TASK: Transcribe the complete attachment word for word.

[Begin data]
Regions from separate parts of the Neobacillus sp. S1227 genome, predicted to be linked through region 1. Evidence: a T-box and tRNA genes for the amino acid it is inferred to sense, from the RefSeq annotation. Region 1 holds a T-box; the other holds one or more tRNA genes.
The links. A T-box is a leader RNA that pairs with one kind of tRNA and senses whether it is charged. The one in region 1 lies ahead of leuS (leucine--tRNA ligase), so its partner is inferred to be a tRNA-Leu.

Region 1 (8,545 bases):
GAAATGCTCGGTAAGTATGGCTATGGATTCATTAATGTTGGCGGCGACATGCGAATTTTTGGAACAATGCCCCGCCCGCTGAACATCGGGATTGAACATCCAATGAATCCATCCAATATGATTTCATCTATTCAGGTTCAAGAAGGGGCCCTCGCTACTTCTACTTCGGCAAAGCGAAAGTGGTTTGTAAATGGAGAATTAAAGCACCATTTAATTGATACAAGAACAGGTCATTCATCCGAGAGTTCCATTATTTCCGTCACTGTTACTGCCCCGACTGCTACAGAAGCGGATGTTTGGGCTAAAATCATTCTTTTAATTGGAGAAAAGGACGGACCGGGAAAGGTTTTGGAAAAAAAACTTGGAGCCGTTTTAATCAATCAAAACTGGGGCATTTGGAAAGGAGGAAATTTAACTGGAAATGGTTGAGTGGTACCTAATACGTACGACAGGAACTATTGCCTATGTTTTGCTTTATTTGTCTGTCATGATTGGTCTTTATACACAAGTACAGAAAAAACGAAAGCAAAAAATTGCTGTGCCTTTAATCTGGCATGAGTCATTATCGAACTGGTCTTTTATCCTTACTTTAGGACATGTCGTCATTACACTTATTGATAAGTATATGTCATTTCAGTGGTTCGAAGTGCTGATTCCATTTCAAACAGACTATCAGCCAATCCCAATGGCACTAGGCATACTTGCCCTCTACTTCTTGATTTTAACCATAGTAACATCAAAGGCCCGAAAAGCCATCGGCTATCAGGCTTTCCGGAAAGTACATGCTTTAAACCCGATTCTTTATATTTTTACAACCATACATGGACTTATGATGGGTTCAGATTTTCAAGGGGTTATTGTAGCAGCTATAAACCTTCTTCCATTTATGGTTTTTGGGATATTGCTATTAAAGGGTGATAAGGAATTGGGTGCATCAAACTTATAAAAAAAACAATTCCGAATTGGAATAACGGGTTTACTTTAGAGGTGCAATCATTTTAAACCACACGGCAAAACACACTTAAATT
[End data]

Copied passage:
Regions from separate parts of the Neobacillus sp. S1227 genome, predicted to be linked through region 1. Evidence: a T-box and tRNA genes for the amino acid it is inferred to sense, from the RefSeq annotation. Region 1 holds a T-box; the other holds one or more tRNA genes.
The links. A T-box is a leader RNA that pairs with one kind of tRNA and senses whether it is charged. The one in region 1 lies ahead of leuS (leucine--tRNA ligase), so its partner is inferred to be a tRNA-Leu.

Region 1 (8,545 bases):
GAAATGCTCGGTAAGTATGGCTATGGATTCATTAATGTTGGCGGCGACATGCGAATTTTTGGAACAATGCCCCGCCCGCTGAACATCGGGATTGAACATCCAATGAATCCATCCAATATGATTTCATCTATTCAGGTTCAAGAAGGGGCCCTCGCTACTTCTACTTCGGCAAAGCGAAAGTGGTTTGTAAATGGAGAATTAAAGCACCATTTAATTGATACAAGAACAGGTCATTCATCCGAGAGTTCCATTATTTCCGTCACTGTTACTGCCCCGACTGCTACAGAAGCGGATGTTTGGGCTAAAATCATTCTTTTAATTGGAGAAAAGGACGGACCGGGAAAGGTTTTGGAAAAAAAACTTGGAGCCGTTTTAATCAATCAAAACTGGGGCATTTGGAAAGGAGGAAATTTAACTGGAAATGGTTGAGTGGTACCTAATACGTACGACAGGAACTATTGCCTATGTTTTGCTTTATTTGTCTGTCATGATTGGTCTTTATACACAAGTACAGAAAAAACGAAAGCAAAAAATTGCTGTGCCTTTAATCTGGCATGAGTCATTATCGAACTGGTCTTTTATCCTTACTTTAGGACATGTCGTCATTACACTTATTGATAAGTATATGTCATTTCAGTGGTTCGAAGTGCTGATTCCATTTCAAACAGACTATCAGCCAATCCCAATGGCACTAGGCATACTTGCCCTCTACTTCTTGATTTTAACCATAGTAACATCAAAGGCCCGAAAAGCCATCGGCTATCAGGCTTTCCGGAAAGTACATGCTTTAAACCCGATTCTTTATATTTTTACAACCATACATGGACTTATGATGGGTTCAGATTTTCAAGGGGTTATTGTAGCAGCTATAAACCTTCTTCCATTTATGGTTTTTGGGATATTGCTATTAAAGGGTGATAAGGAATTGGGTGCATCAAACTTATAAAAAAAACAATTCCGAATTGGAATAACGGGTTTACTTTAGAGGTGCAATCATTTTAAACCACACGGCAAAACACACTTAAATT